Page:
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Trump to supporters harassing minorities: 'Stop it'

  • Published at 10:42 pm November 14th, 2016
  • Last updated at 12:43 am November 15th, 2016
Trump to supporters harassing minorities: 'Stop it'

“I am so saddened to hear that,” Trump told CBS’ Lesley Stahl on “60 Minutes” when she said Latinos and Muslims are facing harassment. “And I say, ‘Stop it.’ If it — if it helps, I will say this, and I will say right to the cameras: ‘Stop it.'”

Trump directed his comments to his own supporters whom Stahl said have written racist slogans or chanted degrading messages – particularly in schools. It was a powerful appeal to a nation ripped apart by the divisive 2016 campaign. Trump’s election has left Democrats angry and many minorities fearful about the future.

Yet Trump also criticized the protests that have broken out in cities across the United States since his defeat of Hillary Clinton on Tuesday.

[caption id="attachment_32879" align="aligncenter" width="800"]President-elect Donald Trump and his family speak with 60 Minutes’ Lesley Stahl President-elect Donald Trump and his family speak with 60 Minutes’ Lesley Stahl. TWITTER[/caption]

Trump said he’s seen “a very small amount” — including “one or two instances” — of racial slurs being directed at minorities, particularly in largely white schools, since his election. “I would say don’t do it, that’s terrible, because I’m going to bring this country together,” Trump said.

As for anti-Trump protests, Trump said, “I think it’s horrible if that’s happening. I think it’s built up by the press because, frankly, they’ll take every single little incident that they can find in this country, which could’ve been there before. If I weren’t even around doing this, and they’ll make into an event because that’s the way the press is.”

Ditching the Electoral College

Trump won more electoral votes than Clinton — but he didn’t win the popular vote. Still, he says, he favours ditching the Electoral College and handing the presidency to the winner of the popular vote. “I’m not going to change my mind just because I won. But I would rather see it where you went with simple votes. you know, you get 100 million votes and somebody else gets 90 million votes and you win. There’s a reason for doing this because it brings all the states into play,” Trump said.

On the Trump brand

Trump and his children both said they’re not sweating any negative impact on their family’s businesses resulting from a long and contentious campaign — or from backlash to the President-elect. “I don’t think it matters. This is so much more important, and more serious,” Ivanka Trump said. Her father added, “I think what Ivanka’s trying to say, ‘Who cares? Who cares?’ This is big league stuff. … We’re going to save our country. I don’t care about hotel occupancy. It’s peanuts compared to what we’re doing.” Trump isn’t putting his family’s business in a blind trust — leaving it to his children instead — but does plan to turn down the salary typically paid to presidents. “I’ve never commented on this, but the answer is no. I think I have to by law take $1, so I’ll take $1 a year. But it’s a — I don’t even know what it is,” Trump said, before turning to Stahl and asking, “Do you know what the salary is?” When Stahl told Trump it is $400,000 per year, he said, “No, I’m not going to take the salary. I’m not taking it.” Trump also signaled he has no real plans to change his tone — even though it’s seen by many as evidence of a man too combustible for the presidency. “Well, sometimes you need certain rhetoric to get people motivated,” Trump said. “I don’t want to be just a little nice monotone character, and in many cases I will be.”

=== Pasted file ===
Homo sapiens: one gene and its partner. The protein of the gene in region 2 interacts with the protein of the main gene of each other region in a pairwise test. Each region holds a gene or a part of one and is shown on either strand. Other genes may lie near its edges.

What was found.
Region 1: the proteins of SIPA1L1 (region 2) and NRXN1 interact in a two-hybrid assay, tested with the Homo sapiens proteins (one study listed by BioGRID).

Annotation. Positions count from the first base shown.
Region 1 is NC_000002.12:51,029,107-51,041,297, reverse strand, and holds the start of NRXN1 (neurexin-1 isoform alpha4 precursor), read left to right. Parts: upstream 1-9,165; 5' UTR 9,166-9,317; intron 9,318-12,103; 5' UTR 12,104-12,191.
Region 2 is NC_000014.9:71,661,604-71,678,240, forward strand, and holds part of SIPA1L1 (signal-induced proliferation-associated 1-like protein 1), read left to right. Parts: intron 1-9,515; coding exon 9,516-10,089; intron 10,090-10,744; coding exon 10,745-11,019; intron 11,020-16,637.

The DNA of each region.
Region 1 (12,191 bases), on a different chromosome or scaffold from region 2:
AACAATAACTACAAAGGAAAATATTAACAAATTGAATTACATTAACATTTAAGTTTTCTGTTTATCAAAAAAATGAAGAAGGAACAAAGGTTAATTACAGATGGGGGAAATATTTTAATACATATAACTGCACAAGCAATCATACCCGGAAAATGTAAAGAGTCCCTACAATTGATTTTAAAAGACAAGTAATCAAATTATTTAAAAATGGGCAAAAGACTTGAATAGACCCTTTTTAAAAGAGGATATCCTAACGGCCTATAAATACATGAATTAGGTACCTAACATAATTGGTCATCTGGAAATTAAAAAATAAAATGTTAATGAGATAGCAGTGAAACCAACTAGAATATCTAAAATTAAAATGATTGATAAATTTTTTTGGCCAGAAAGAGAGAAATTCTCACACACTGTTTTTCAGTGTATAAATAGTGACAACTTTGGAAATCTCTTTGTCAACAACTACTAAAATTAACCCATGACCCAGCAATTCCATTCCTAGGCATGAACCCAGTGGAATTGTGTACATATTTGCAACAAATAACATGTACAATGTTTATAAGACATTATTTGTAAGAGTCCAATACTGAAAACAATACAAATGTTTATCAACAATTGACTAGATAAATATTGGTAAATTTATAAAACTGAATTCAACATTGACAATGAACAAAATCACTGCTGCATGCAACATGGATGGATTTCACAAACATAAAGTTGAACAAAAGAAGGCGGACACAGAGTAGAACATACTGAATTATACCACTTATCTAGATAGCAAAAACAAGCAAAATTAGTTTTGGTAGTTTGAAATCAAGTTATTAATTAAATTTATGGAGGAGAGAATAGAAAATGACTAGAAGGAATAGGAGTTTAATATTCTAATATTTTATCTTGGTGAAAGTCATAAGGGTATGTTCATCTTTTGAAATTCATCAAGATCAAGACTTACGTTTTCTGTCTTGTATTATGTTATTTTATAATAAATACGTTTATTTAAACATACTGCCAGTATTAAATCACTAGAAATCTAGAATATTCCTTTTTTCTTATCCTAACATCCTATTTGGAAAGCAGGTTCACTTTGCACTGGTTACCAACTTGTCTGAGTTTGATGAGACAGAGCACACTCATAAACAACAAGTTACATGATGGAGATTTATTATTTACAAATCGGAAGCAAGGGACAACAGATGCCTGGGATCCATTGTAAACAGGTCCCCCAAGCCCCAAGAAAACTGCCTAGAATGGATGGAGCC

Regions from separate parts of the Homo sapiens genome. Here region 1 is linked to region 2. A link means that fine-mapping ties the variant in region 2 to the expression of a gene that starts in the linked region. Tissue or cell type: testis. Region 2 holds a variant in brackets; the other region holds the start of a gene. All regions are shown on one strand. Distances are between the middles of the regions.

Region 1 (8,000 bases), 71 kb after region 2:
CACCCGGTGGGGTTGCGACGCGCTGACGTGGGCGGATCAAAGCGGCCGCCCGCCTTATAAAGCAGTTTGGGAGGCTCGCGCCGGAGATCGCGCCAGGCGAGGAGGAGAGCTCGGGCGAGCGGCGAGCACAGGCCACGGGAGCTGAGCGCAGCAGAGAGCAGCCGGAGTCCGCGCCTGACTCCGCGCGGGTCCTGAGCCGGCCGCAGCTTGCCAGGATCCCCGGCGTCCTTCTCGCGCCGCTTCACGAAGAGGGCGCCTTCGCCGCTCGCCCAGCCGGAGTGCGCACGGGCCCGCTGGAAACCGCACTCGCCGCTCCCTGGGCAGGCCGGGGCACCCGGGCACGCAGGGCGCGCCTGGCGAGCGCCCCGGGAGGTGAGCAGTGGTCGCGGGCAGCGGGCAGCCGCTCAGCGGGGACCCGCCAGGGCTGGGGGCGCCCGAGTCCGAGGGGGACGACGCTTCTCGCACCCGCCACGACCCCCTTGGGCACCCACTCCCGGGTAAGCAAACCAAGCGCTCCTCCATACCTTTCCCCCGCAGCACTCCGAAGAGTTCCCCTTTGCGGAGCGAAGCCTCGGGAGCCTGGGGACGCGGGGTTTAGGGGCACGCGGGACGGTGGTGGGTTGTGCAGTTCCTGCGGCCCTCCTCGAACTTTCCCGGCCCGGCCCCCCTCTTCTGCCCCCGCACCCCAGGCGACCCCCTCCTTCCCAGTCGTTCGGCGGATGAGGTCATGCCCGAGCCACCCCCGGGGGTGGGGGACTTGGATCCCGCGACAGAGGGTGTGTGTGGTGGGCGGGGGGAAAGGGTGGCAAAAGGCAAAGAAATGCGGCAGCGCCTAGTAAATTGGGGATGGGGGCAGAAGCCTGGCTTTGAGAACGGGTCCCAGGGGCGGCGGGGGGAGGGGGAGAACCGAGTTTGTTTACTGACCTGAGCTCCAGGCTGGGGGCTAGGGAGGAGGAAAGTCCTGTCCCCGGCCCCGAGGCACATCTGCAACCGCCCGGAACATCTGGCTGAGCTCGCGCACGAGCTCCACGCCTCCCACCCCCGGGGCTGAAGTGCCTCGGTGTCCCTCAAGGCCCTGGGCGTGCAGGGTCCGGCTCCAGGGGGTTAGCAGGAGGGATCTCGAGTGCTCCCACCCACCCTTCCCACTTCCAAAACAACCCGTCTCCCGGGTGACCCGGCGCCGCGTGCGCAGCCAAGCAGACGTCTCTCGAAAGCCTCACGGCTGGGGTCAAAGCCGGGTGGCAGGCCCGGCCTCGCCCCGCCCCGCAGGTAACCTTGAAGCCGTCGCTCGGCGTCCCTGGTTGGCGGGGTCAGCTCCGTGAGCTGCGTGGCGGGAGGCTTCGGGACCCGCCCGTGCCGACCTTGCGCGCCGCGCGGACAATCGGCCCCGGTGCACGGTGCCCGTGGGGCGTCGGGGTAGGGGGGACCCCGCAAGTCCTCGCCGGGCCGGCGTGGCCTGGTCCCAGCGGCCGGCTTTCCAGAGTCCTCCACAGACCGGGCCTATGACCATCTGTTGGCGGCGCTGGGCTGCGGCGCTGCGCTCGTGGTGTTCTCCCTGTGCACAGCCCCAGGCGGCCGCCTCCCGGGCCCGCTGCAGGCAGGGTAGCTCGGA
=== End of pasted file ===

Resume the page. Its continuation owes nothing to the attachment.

Deporting undocumented immigrants

Trump did not repeat his campaign promise to deport all undocumented immigrants, pledging to focus first on deporting illegal immigrants who have committed crimes in the United States. "What we are going to do is get the people that are criminal and have criminal records, gang members, drug dealers," he said. "We have a lot of these people, probably 2 million, it could be even 3 million, we are getting them out of our country or we are going to incarcerate." He said he still plans to build a US-Mexico border wall. "After the border is secured and after everything gets normalized, we're going to make a determination on the people that you're talking about who are terrific people," he said. House Speaker Paul Ryan said Sunday that despite Trump's campaign rhetoric, lawmakers were not about to form a deportation force to round-up and deport undocumented immigrants. The focus was on securing the border instead, he told CNN.
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